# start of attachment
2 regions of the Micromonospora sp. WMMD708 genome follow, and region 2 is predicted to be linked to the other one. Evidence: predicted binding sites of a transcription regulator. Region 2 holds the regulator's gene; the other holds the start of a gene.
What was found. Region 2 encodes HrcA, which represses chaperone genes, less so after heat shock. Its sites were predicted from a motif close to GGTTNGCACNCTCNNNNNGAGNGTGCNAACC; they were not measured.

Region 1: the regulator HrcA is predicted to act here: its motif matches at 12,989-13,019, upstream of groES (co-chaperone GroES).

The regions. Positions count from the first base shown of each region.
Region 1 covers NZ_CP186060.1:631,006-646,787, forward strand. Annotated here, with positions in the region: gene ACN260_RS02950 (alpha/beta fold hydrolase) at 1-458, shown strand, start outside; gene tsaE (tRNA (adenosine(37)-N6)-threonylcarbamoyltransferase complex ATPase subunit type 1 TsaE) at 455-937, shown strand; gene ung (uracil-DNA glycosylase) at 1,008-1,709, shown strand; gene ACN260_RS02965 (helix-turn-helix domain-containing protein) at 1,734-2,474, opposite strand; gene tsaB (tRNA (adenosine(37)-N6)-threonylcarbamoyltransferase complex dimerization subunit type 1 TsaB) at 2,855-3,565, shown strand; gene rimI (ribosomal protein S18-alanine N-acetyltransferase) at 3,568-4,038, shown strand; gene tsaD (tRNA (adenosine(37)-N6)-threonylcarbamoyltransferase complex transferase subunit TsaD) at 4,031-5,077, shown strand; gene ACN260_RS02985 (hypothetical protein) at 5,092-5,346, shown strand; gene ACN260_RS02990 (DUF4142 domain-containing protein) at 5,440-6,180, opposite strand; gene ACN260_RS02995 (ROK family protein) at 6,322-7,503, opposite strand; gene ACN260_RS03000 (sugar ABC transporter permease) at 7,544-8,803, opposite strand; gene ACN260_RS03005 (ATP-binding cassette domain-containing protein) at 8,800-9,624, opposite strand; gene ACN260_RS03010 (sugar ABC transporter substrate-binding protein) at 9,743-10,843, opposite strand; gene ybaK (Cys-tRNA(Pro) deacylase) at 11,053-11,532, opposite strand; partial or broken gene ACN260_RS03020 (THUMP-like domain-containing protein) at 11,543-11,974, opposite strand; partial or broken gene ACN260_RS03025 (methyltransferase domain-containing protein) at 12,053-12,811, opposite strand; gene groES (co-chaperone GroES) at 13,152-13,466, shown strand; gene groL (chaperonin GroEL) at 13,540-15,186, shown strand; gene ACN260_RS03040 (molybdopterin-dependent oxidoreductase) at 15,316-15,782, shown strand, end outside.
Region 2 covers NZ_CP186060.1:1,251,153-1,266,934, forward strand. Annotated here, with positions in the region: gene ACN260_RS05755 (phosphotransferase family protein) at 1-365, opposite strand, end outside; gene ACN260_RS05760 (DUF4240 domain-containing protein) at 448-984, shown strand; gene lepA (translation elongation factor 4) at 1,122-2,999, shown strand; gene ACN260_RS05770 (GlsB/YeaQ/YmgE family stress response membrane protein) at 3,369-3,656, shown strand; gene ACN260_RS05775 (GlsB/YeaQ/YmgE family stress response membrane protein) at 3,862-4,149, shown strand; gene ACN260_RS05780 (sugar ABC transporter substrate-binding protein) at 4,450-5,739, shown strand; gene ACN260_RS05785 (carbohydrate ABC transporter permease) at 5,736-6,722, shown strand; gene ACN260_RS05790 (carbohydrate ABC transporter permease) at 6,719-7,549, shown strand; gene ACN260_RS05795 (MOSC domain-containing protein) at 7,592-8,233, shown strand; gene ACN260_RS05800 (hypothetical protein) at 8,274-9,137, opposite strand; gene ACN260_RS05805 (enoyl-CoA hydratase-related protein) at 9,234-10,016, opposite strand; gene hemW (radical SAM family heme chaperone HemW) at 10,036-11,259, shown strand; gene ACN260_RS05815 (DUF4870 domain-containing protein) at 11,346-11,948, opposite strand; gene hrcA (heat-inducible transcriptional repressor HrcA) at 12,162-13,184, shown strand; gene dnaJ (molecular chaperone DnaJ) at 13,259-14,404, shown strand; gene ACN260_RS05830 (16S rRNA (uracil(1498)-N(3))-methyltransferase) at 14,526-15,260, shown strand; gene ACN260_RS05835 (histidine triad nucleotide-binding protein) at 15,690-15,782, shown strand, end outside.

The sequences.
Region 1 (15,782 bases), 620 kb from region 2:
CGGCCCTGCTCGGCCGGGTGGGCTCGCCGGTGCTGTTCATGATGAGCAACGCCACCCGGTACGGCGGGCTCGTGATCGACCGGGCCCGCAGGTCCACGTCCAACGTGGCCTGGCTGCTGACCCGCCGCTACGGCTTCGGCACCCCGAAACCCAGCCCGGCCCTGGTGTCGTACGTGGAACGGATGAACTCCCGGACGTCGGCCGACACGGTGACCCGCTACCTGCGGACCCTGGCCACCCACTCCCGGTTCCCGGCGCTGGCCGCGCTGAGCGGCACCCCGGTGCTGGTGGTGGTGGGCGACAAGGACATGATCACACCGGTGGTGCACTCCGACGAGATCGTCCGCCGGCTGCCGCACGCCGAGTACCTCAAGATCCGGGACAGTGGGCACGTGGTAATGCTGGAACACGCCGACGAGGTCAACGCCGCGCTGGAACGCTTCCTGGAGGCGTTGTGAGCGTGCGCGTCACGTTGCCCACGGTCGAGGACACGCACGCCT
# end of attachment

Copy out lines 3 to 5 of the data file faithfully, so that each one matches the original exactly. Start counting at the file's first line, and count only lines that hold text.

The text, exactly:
Region 1: the regulator HrcA is predicted to act here: its motif matches at 12,989-13,019, upstream of groES (co-chaperone GroES).

The regions. Positions count from the first base shown of each region.
Region 1 covers NZ_CP186060.1:631,006-646,787, forward strand. Annotated here, with positions in the region: gene ACN260_RS02950 (alpha/beta fold hydrolase) at 1-458, shown strand, start outside; gene tsaE (tRNA (adenosine(37)-N6)-threonylcarbamoyltransferase complex ATPase subunit type 1 TsaE) at 455-937, shown strand; gene ung (uracil-DNA glycosylase) at 1,008-1,709, shown strand; gene ACN260_RS02965 (helix-turn-helix domain-containing protein) at 1,734-2,474, opposite strand; gene tsaB (tRNA (adenosine(37)-N6)-threonylcarbamoyltransferase complex dimerization subunit type 1 TsaB) at 2,855-3,565, shown strand; gene rimI (ribosomal protein S18-alanine N-acetyltransferase) at 3,568-4,038, shown strand; gene tsaD (tRNA (adenosine(37)-N6)-threonylcarbamoyltransferase complex transferase subunit TsaD) at 4,031-5,077, shown strand; gene ACN260_RS02985 (hypothetical protein) at 5,092-5,346, shown strand; gene ACN260_RS02990 (DUF4142 domain-containing protein) at 5,440-6,180, opposite strand; gene ACN260_RS02995 (ROK family protein) at 6,322-7,503, opposite strand; gene ACN260_RS03000 (sugar ABC transporter permease) at 7,544-8,803, opposite strand; gene ACN260_RS03005 (ATP-binding cassette domain-containing protein) at 8,800-9,624, opposite strand; gene ACN260_RS03010 (sugar ABC transporter substrate-binding protein) at 9,743-10,843, opposite strand; gene ybaK (Cys-tRNA(Pro) deacylase) at 11,053-11,532, opposite strand; partial or broken gene ACN260_RS03020 (THUMP-like domain-containing protein) at 11,543-11,974, opposite strand; partial or broken gene ACN260_RS03025 (methyltransferase domain-containing protein) at 12,053-12,811, opposite strand; gene groES (co-chaperone GroES) at 13,152-13,466, shown strand; gene groL (chaperonin GroEL) at 13,540-15,186, shown strand; gene ACN260_RS03040 (molybdopterin-dependent oxidoreductase) at 15,316-15,782, shown strand, end outside.